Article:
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The Danish Girl: Movie Review by Mae Logue


The 2016 Oscar nominations are out with The Danish Girl earning nods in a few departments. Here is a review from a local student, Mae Logue.

Consider the phrase “I am entirely myself.” Whether you’ve heard it, read it, spoken it, or can’t imagine its message being true about yourself, surely you agree that it’s pretty powerful. The line comes from The Danish Girl, a recent Hollywood film about a married man who decides to undergo gender reassignment surgery in Copenhagen in 1926 so that he can physically and psychologically become a woman. The story is loosely based on one of the first known men to change his gender through modern medicine; Einar Wegener, the male version of himself, only feels his true personality when he is dressed and acting as a woman, his alter ego Lili Elbe.

To play a role like Einar/Lili, an actor first and foremost has to have great bone structure, of course, but also the ability to switch between roles with ease and capture the real feelings of such a deep character. Eddie Redmayne was great for the job, with his slight eye twitches, shy smile, and almost fragile demeanor.

Although Redmayne plays his double characters beautifully and makes you sigh in pity or shudder in amazement throughout the story, his performance and role in the film was really quite similar to his portrayal of Stephen Hawking in The Theory of Everything, right down to the earnest, crooked grin and nearly inaudible voice. Both characters from both movies are incredibly complex, and Redmayne has proved his astounding talent, but a new personality for him is now necessary if he wants to express acting range.

Alicia Vikander is considered Hollywood’s new golden girl because of her intriguing beauty and pure artistry onscreen. Vikander plays Gerda, Einar’s wife who shares his burden and helps him find happiness amongst the judgment of their starving artist friends and suspicious doctors of the era. The actress is pretty new to the film industry, but she is bold and brazen with her performance in Danish Girl, securing her spot as one to be watched in coming years.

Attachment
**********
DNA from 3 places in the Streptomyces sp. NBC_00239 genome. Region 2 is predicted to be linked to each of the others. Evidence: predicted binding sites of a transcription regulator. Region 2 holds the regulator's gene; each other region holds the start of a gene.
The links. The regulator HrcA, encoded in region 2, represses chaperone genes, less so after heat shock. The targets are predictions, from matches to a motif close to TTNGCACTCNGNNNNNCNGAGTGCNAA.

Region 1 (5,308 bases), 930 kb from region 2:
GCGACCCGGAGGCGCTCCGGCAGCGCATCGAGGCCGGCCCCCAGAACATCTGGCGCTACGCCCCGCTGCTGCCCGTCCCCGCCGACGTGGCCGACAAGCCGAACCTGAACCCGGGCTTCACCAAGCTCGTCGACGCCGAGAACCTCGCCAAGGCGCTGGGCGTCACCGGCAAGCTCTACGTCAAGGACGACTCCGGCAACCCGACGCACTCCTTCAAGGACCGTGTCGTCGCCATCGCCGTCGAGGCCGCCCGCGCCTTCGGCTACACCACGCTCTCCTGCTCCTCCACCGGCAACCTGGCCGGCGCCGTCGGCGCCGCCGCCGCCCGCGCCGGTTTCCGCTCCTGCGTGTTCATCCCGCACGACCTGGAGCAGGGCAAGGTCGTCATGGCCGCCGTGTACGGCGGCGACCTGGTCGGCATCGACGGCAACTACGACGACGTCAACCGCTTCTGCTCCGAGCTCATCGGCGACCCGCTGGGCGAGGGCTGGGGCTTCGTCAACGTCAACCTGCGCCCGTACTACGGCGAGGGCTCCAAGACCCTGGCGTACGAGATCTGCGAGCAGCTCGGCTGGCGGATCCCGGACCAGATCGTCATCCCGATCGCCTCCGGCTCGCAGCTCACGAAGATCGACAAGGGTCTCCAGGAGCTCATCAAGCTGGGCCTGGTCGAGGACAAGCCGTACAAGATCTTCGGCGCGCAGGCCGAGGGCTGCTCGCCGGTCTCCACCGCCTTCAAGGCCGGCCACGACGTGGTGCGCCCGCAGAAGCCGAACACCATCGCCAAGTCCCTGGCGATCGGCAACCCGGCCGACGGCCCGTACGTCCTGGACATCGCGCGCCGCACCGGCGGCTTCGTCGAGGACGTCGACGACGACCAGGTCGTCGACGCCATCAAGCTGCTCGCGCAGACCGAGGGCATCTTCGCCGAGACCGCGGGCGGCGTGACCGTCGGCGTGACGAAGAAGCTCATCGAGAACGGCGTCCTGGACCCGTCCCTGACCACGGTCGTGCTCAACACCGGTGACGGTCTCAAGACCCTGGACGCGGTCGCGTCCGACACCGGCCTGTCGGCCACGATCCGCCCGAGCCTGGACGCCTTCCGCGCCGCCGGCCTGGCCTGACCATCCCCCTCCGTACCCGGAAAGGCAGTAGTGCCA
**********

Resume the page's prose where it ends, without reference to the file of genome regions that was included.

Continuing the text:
Gerda is also an intricate and difficult personality to capture, because even in modern times, many people don’t understand how it must feel to no longer be married to the person you thought you knew. In the film, Gerda suddenly finds herself unmarried and living with a woman whom she still loves but somehow doesn’t quite know. The real Gerda Wegener suffered a great blow to her emotional well being, and Alicia Vikander displayed her struggle through powerful acting.

The Danish Girl is a heavy drama, and perhaps a little more humor would have made it more appealing to its American audience. Many reviewers online found it to be “rather sullen,” “barely kept alive,” and “instantly forgettable.” To an extent, this reviewer would have to agree. The transgender movement is on the rise and awareness on the subject is steadily growing, but the film seemed to lump transgender people together with melancholy music and gazes out the window. However, the movie did do a great job of capturing the love between a married couple and the promise of staying by each other’s sides no matter what.

With gorgeous costumes, hair, and backdrops, Copenhagen in 1926 seemed utterly dazzling and the perfect setting for such a tragically true tale. The Wegener’s beautiful, tiny studio and budding artist lives made you sigh dramatically and wish you were born in the same epoch. Although a touch overdone, the special effects didn’t take away from the story, but rather enhanced it. The idea that two people in this historic milieu were suffering together through personal ties showed the courage of real people and how even in the midst of the groundbreaking innovations and creators of these times, it is possible to be different. The Danish Girl is a bit too excessive and downcast, but overall makes for a stunning and absolutely necessary film.

The Danish Girl is rated R, 119 minutes, and receives four stars **** from this reviewer.

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